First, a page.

• Amazon sword: Amazon sword leaves provide a lot of cover for small fish. Plant several directly in the substrate to optimize hiding spots. Keep it fertilized for best results.
  • Cryptocoryne: Their low-growing, broad-spread leaves make low-stress shelters for your cory cats. Their deep roots deter uprooting if you have diggers in your tank.
  • Java moss: Java moss provides excellent cover for shy fish. You can let it free-float in the tank. But, it stays together better if you tie it to tank decor to allow it to root in place.


Cories tend toward shady and dark tank areas and may hide more if you use bright aquarium lights. So, having lower lighting settings can help them feel more comfortable.

Since many cory species are crepuscular, you may notice them being more active during twilight if you use a lighting system that mimics the sun’s natural lighting cycles. In addition, these types of lighting systems also keep plants healthy.


There isn’t any single type of filtration system that’s best for cory cats. However, since some cories seem to enjoy playing and spawning in currents, many fishkeepers choose the ones that provide currents near the substrate, especially in breeding tanks.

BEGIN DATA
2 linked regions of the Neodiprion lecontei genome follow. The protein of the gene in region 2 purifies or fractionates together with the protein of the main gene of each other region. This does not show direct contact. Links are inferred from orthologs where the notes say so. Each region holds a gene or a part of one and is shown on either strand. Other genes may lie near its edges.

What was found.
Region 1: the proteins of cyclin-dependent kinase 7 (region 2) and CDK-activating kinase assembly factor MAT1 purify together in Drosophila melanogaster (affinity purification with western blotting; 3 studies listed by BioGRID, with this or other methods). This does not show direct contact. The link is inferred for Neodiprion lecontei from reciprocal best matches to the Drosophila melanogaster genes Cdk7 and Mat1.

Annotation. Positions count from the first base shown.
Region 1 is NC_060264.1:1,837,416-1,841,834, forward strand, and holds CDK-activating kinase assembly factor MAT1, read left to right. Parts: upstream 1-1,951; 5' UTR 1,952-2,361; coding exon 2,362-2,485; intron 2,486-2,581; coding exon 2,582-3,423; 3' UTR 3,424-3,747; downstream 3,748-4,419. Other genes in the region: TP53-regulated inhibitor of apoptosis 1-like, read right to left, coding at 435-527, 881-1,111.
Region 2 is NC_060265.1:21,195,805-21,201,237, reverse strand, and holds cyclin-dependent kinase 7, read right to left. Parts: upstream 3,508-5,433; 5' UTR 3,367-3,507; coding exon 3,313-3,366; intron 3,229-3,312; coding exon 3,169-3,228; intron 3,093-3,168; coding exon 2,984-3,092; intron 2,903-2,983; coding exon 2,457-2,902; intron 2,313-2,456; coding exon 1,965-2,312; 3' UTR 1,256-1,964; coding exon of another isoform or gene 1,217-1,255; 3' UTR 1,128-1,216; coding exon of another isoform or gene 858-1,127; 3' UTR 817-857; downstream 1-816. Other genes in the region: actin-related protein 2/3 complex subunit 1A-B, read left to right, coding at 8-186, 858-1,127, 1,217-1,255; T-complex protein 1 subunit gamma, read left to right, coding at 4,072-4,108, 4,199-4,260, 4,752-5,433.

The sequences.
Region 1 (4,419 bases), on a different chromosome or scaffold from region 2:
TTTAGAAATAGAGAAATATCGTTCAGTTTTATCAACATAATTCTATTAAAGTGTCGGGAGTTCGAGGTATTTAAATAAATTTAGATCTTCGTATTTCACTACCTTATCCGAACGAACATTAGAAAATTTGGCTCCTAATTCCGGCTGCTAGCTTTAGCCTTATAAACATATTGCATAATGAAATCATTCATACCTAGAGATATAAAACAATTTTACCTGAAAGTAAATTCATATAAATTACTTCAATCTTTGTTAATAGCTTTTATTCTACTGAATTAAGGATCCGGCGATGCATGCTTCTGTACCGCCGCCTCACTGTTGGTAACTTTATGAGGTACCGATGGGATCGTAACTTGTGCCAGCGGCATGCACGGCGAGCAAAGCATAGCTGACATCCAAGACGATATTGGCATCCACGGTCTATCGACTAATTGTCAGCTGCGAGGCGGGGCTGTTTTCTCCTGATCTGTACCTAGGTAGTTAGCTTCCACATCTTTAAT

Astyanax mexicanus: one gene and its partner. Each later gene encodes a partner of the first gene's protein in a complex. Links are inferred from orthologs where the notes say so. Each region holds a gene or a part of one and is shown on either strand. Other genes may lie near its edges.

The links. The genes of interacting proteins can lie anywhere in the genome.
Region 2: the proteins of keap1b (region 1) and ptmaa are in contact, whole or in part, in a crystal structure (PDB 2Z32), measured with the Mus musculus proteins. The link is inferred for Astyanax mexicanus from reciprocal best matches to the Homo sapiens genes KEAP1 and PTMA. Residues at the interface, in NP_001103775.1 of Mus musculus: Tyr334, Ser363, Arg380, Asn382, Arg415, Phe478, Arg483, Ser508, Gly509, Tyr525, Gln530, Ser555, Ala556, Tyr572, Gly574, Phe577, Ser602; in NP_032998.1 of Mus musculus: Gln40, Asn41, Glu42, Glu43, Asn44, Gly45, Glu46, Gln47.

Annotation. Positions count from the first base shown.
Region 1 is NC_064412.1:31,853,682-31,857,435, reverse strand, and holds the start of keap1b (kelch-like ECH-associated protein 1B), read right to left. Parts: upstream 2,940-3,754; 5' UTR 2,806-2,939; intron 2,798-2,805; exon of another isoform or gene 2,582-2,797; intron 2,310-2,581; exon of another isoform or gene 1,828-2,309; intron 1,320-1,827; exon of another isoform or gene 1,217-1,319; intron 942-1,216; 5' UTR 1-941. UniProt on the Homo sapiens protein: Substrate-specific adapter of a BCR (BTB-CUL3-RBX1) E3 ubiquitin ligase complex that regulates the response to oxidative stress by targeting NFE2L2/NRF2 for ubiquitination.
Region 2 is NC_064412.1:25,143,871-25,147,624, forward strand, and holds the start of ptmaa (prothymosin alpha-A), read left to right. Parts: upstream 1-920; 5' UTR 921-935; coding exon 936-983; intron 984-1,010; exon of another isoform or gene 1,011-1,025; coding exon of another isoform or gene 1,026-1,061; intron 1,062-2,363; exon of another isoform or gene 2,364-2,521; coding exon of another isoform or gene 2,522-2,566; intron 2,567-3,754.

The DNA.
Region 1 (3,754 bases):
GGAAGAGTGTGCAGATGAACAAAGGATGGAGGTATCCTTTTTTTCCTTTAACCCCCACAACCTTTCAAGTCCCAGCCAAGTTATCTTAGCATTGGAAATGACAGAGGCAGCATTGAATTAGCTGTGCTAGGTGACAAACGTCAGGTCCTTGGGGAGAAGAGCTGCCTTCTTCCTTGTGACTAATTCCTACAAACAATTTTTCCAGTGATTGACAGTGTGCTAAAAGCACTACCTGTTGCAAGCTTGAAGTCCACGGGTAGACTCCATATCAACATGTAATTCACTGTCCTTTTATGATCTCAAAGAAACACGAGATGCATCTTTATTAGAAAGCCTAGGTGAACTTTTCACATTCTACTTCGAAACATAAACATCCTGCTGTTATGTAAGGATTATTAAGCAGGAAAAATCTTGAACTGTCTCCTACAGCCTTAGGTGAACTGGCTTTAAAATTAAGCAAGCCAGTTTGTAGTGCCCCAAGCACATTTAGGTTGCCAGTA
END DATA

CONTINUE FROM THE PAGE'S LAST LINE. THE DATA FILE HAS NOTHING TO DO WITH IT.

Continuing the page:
It’s important to know what type of Corydoras you have, and its specific temperature needs before deciding if you need a heater or not.

For example, keeping a cory cat that prefers its water at a minimum of 74°F (23°C) in an unheated tank can cause stress and greatly reduce their quality of life and lifespan. Thus, it’s imperative to have a heater for species native to warm waters.

By contrast, if you have a species like a panda Corydoras that can tolerate down to 68°F (20°C, it’s fine to keep it in a cold water tank without a heater.

Corydoras fish Side View


Corydoras are bottom feeders that search through the substrate with their snout and barbells and suck food up through their mouths.

Offering flake food to your Corydoras is usually not a good idea because the faster-moving fish that live in higher tank levels are likely to eat all of the food before it gets down to the substrate.

In their native environments, Corydoras mainly eat bottom-dwelling insects, insect larvae, a variety of worms, and some plant-based debris.

So to meet their natural feeding habits, it’s best to offer them sinking pellets. You can also supplement their diet with live and frozen food.

What foods do Corydoras like to eat the most? Their favorites include:

  • Sinking catfish or bottom feeder food pellets
  • Shrimp pellets
  • Algae tablets
  • Blackworms
  • Bloodworms
  • Tubifex
  • Grindal worms